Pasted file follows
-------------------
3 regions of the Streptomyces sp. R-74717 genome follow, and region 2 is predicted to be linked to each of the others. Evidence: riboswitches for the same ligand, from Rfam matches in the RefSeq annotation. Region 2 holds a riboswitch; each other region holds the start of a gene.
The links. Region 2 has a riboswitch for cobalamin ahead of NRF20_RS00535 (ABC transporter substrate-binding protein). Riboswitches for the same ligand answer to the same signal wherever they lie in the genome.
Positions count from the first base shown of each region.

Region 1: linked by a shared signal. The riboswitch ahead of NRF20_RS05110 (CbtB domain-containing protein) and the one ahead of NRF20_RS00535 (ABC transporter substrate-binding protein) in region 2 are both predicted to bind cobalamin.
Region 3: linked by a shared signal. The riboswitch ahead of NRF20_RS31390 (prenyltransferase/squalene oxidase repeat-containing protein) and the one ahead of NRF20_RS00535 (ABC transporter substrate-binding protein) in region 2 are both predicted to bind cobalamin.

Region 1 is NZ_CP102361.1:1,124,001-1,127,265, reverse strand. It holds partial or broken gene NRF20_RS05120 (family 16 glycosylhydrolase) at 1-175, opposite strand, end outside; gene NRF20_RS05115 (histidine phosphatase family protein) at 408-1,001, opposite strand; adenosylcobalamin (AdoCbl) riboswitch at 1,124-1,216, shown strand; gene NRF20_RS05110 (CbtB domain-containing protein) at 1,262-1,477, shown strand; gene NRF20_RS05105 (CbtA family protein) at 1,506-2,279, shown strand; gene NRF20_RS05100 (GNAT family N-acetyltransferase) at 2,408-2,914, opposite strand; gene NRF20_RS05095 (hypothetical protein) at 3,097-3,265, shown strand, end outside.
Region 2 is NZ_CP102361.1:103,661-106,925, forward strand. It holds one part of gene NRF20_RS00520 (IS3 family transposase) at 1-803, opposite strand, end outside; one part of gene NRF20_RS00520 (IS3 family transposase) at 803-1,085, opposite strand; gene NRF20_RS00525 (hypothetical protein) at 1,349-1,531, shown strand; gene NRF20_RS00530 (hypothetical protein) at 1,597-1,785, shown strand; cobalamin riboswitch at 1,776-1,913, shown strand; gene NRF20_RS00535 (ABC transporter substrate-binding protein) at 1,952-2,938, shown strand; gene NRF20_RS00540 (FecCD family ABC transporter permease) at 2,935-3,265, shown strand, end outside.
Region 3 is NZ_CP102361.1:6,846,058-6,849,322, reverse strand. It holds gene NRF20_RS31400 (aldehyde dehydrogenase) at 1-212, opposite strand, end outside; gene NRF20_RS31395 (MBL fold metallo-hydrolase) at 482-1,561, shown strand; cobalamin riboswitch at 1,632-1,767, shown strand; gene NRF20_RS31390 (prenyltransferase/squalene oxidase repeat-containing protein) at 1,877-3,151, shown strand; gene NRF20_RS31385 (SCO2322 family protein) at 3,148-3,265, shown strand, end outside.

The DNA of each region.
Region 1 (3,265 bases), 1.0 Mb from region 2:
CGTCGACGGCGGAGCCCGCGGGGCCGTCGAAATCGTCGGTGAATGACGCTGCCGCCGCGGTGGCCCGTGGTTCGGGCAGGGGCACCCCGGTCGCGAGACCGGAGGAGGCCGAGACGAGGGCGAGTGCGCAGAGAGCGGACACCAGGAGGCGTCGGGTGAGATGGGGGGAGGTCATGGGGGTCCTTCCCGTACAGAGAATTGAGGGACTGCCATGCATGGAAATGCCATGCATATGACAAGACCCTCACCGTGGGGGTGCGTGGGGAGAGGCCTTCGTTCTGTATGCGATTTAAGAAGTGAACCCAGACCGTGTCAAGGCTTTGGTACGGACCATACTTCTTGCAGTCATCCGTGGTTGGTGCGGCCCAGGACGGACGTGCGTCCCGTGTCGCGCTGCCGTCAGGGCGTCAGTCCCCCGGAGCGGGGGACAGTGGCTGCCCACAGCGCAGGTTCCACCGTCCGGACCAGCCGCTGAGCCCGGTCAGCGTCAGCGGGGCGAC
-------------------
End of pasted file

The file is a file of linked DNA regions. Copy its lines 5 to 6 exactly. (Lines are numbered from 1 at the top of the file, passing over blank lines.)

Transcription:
Region 3: linked by a shared signal. The riboswitch ahead of NRF20_RS31390 (prenyltransferase/squalene oxidase repeat-containing protein) and the one ahead of NRF20_RS00535 (ABC transporter substrate-binding protein) in region 2 are both predicted to bind cobalamin.

Region 1 is NZ_CP102361.1:1,124,001-1,127,265, reverse strand. It holds partial or broken gene NRF20_RS05120 (family 16 glycosylhydrolase) at 1-175, opposite strand, end outside; gene NRF20_RS05115 (histidine phosphatase family protein) at 408-1,001, opposite strand; adenosylcobalamin (AdoCbl) riboswitch at 1,124-1,216, shown strand; gene NRF20_RS05110 (CbtB domain-containing protein) at 1,262-1,477, shown strand; gene NRF20_RS05105 (CbtA family protein) at 1,506-2,279, shown strand; gene NRF20_RS05100 (GNAT family N-acetyltransferase) at 2,408-2,914, opposite strand; gene NRF20_RS05095 (hypothetical protein) at 3,097-3,265, shown strand, end outside.